Friday's film reviews

Friday's film reviews

This week, Daniel Radcliffe unleashes the devil within in Alexandre Aja’s horror Horns, director Mike Leigh’s elegiac portrait of an artist, Mr Turner, Jake Gyllenhaal plays a loner in the gritty drama Nightcrawler and a group of friends foolishly dabble with dark forces in Ouija.

Mr Turner

Friday's film reviews

On his death bed, celebrated landscape painter and watercolourist Joseph Mallord William Turner, who was a divisive figure in the 19th-century art world, reportedly lamented, “So I am to become a non-entity.”

Mike Leigh’s impeccably crafted biopic, which concentrates on the final 25 years of the artist’s career, ensures the genius of Turner lives on.

Anchored by a magnificent central performance from Timothy Spall, Mr Turner is another glorious ensemble piece from the writer-director of Topsy-Turvy and Vera Drake.

Developed through improvisational workshops, which are the trademark of Leigh’s filmmaking process, the script melds historical fact with personal interpretation to burrow deep beneath the surface of the characters and expose the desires and fears which drove some to greatness and others to despair.

When it comes to greatness, Spall’s embodiment of an artist with few social graces and a surplus of talent is the stuff that Oscars were made of.

The London-born actor spent two years learning how to paint like Turner so he could convincingly hold a brush and palette in front of the camera, allowing Leigh to capture visceral scenes of artistic creativity in full flow.

Mr Turner is a glorious period piece that offers us a glimpse behind the canvasses of a misunderstood maverick, who notes at one point, “When I peruse myself in a looking glass, I see a gargoyle.”

Spall is imperious and Leigh surrounds his lead star with an impeccable supporting cast of familiar faces including Paul Jesson as an honest, hard-working man of the world who believed “the rain falls, the sun shines and the onions grow” and Dorothy Atkinson as the housekeeper who allows Turner to use her to sate his sexual desires.

The 150-minute running time passes too quickly, holding our attention with ravishing costumes and period detail as well as a haunting orchestral score from composer Gary Yershon.

Very nearly a masterpiece.

Star Rating: Rating: 94%


Set on the mean streets of modern day Los Angeles, Dan Gilroy’s directorial debut is a delicious and twisted media satire starring Jake Gyllenhaal as a ghoulish loner called Louis Bloom, who exploits human misery for personal gain.

It’s a tour-de-force and genuinely creepy performance from the handsome Oscar-nominated star of Brokeback Mountain, who has shed a significant amount of weight to portray an emaciated social limpet, who lives by the mantra that good things come to those who work hard.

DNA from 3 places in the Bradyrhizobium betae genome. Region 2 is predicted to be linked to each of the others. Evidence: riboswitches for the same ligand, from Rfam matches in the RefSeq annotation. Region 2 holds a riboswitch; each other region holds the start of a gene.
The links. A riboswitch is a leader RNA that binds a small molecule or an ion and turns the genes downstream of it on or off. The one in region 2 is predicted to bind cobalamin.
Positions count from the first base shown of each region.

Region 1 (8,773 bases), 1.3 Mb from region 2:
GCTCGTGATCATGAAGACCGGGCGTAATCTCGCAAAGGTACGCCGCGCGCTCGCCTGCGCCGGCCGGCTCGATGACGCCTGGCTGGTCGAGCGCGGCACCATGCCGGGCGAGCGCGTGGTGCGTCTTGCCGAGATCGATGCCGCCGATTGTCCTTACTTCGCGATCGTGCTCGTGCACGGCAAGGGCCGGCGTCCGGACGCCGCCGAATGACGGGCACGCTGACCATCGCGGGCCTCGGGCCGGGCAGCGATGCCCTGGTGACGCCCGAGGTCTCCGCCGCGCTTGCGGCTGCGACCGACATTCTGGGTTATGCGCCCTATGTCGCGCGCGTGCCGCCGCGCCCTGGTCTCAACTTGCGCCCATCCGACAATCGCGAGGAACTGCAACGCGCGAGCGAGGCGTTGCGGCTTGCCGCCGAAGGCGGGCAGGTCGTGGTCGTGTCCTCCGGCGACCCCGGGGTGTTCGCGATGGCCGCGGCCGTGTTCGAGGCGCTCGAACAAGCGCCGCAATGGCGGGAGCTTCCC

In the case of Nightcrawler, this ’work’ involves monitoring a police scanner, racing to crime scenes and capturing gruesome footage of critically injured victims on a handheld camera to sell to TV news stations, who are hungry for raw footage of real-life crime.

Gilroy’s lean script doesn’t shy away from the despicable and morally repugnant actions of the bloodthirsty anti-hero, nor does it forget to remind us that we are culpable for devouring this graphic news footage.

If only we turned off, or could drive past a motorway accident without glancing at the carnage when we should be concentrating on the road ahead...

Nightcrawler is a bravura and audacious debut from Gilroy that captures Los Angeles at its most grimy.

Every crackle of Louis’ police scanner heralds potential doom and the director impresses in a pivotal action sequence, which sees Louis and Rick join a police chase in pursuit of valuable footage, regardless of the risks to pedestrians or other drivers.

Gyllenhaal distorts his screen image as a charming, buff, leading-man beyond recognition, slithering through each frame like a predator in search of the next kill.

Rene Russo is luminous in a meaty supporting role and Riz Ahmed captures the right mix of naiveté and nervousness as a fellow passenger on this sickening descent into the abyss.

Star Rating: 4/5 Rating: 91%


Friday's film reviews

Something wicked this way comes as Harry Potter heartthrob Daniel Radcliffe becomes a horny little devil in Alexandre Aja’s quirky supernatural thriller.

Lord Voldemort would be proud of his transformation into a vengeful, flame-spewing demon, whose presence compels the damned to succumb to their most primal impulses.

Lusty work colleagues throw off the shackles of politeness and engage in frenetic sex; an exhausted mother fantasizes about inflicting physical violence on a screaming child; a recovering drug addict hungrily snorts an entire stash of narcotics – destined for the oblivion of an overdose.

Aja, director of The Hills Have Eyes and Piranha 3D, remains rooted in the horror genre with Horns, but there’s more soul-searching than gratuitous gore in this serpentine whodunit about a young man who is suspected of murdering his girlfriend in a jealous rage.

Horns is blessed with one of Radcliffe’s best screen performances.

Sporting an impeccable American accent, he teases out his character’s maelstrom of emotions, laced with mordant wit like when Ig survives a vicious beating and quips: “One thing I’ll say in my favour, I’m hard to kill!”

Anderson and Minghella offer strong performances, while Juno Temple casts a dreamy glow as the flame-haired free spirit, who drives men to madness.